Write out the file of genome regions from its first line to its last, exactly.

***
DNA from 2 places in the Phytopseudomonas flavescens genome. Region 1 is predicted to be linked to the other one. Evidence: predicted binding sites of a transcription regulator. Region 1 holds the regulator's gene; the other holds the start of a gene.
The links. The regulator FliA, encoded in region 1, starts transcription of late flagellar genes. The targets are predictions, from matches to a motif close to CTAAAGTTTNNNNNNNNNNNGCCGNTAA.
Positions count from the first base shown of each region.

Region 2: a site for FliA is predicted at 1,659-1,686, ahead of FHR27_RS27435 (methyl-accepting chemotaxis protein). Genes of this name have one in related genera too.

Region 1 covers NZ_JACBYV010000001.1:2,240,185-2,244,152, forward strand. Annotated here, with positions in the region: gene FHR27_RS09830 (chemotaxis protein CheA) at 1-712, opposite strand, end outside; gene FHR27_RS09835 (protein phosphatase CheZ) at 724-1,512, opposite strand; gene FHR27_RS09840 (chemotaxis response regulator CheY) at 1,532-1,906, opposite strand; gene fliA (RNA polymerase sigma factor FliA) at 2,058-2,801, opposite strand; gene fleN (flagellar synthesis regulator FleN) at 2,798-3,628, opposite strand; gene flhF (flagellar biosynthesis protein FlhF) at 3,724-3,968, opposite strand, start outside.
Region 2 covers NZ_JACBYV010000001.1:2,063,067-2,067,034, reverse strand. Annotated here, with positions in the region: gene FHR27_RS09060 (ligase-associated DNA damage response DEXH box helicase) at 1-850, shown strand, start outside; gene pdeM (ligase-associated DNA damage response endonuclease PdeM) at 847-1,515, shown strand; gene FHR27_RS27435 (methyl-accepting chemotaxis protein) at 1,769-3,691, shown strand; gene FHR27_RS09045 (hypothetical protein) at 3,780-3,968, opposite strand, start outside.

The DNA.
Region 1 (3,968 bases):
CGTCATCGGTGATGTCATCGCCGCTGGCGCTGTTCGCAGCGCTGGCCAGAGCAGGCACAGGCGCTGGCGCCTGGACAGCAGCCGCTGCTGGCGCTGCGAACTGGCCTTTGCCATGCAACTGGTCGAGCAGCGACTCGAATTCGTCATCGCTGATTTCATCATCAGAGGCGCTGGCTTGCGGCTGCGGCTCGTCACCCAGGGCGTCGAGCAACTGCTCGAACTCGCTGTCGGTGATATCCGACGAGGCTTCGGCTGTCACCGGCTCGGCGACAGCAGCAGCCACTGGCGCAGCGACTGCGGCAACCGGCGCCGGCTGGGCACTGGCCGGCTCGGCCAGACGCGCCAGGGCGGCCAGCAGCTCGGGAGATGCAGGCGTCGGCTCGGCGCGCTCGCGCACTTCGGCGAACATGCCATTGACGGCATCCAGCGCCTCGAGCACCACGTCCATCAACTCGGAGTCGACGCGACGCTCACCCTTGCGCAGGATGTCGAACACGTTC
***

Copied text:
DNA from 2 places in the Phytopseudomonas flavescens genome. Region 1 is predicted to be linked to the other one. Evidence: predicted binding sites of a transcription regulator. Region 1 holds the regulator's gene; the other holds the start of a gene.
The links. The regulator FliA, encoded in region 1, starts transcription of late flagellar genes. The targets are predictions, from matches to a motif close to CTAAAGTTTNNNNNNNNNNNGCCGNTAA.
Positions count from the first base shown of each region.

Region 2: a site for FliA is predicted at 1,659-1,686, ahead of FHR27_RS27435 (methyl-accepting chemotaxis protein). Genes of this name have one in related genera too.

Region 1 covers NZ_JACBYV010000001.1:2,240,185-2,244,152, forward strand. Annotated here, with positions in the region: gene FHR27_RS09830 (chemotaxis protein CheA) at 1-712, opposite strand, end outside; gene FHR27_RS09835 (protein phosphatase CheZ) at 724-1,512, opposite strand; gene FHR27_RS09840 (chemotaxis response regulator CheY) at 1,532-1,906, opposite strand; gene fliA (RNA polymerase sigma factor FliA) at 2,058-2,801, opposite strand; gene fleN (flagellar synthesis regulator FleN) at 2,798-3,628, opposite strand; gene flhF (flagellar biosynthesis protein FlhF) at 3,724-3,968, opposite strand, start outside.
Region 2 covers NZ_JACBYV010000001.1:2,063,067-2,067,034, reverse strand. Annotated here, with positions in the region: gene FHR27_RS09060 (ligase-associated DNA damage response DEXH box helicase) at 1-850, shown strand, start outside; gene pdeM (ligase-associated DNA damage response endonuclease PdeM) at 847-1,515, shown strand; gene FHR27_RS27435 (methyl-accepting chemotaxis protein) at 1,769-3,691, shown strand; gene FHR27_RS09045 (hypothetical protein) at 3,780-3,968, opposite strand, start outside.

The DNA.
Region 1 (3,968 bases):
CGTCATCGGTGATGTCATCGCCGCTGGCGCTGTTCGCAGCGCTGGCCAGAGCAGGCACAGGCGCTGGCGCCTGGACAGCAGCCGCTGCTGGCGCTGCGAACTGGCCTTTGCCATGCAACTGGTCGAGCAGCGACTCGAATTCGTCATCGCTGATTTCATCATCAGAGGCGCTGGCTTGCGGCTGCGGCTCGTCACCCAGGGCGTCGAGCAACTGCTCGAACTCGCTGTCGGTGATATCCGACGAGGCTTCGGCTGTCACCGGCTCGGCGACAGCAGCAGCCACTGGCGCAGCGACTGCGGCAACCGGCGCCGGCTGGGCACTGGCCGGCTCGGCCAGACGCGCCAGGGCGGCCAGCAGCTCGGGAGATGCAGGCGTCGGCTCGGCGCGCTCGCGCACTTCGGCGAACATGCCATTGACGGCATCCAGCGCCTCGAGCACCACGTCCATCAACTCGGAGTCGACGCGACGCTCACCCTTGCGCAGGATGTCGAACACGTTC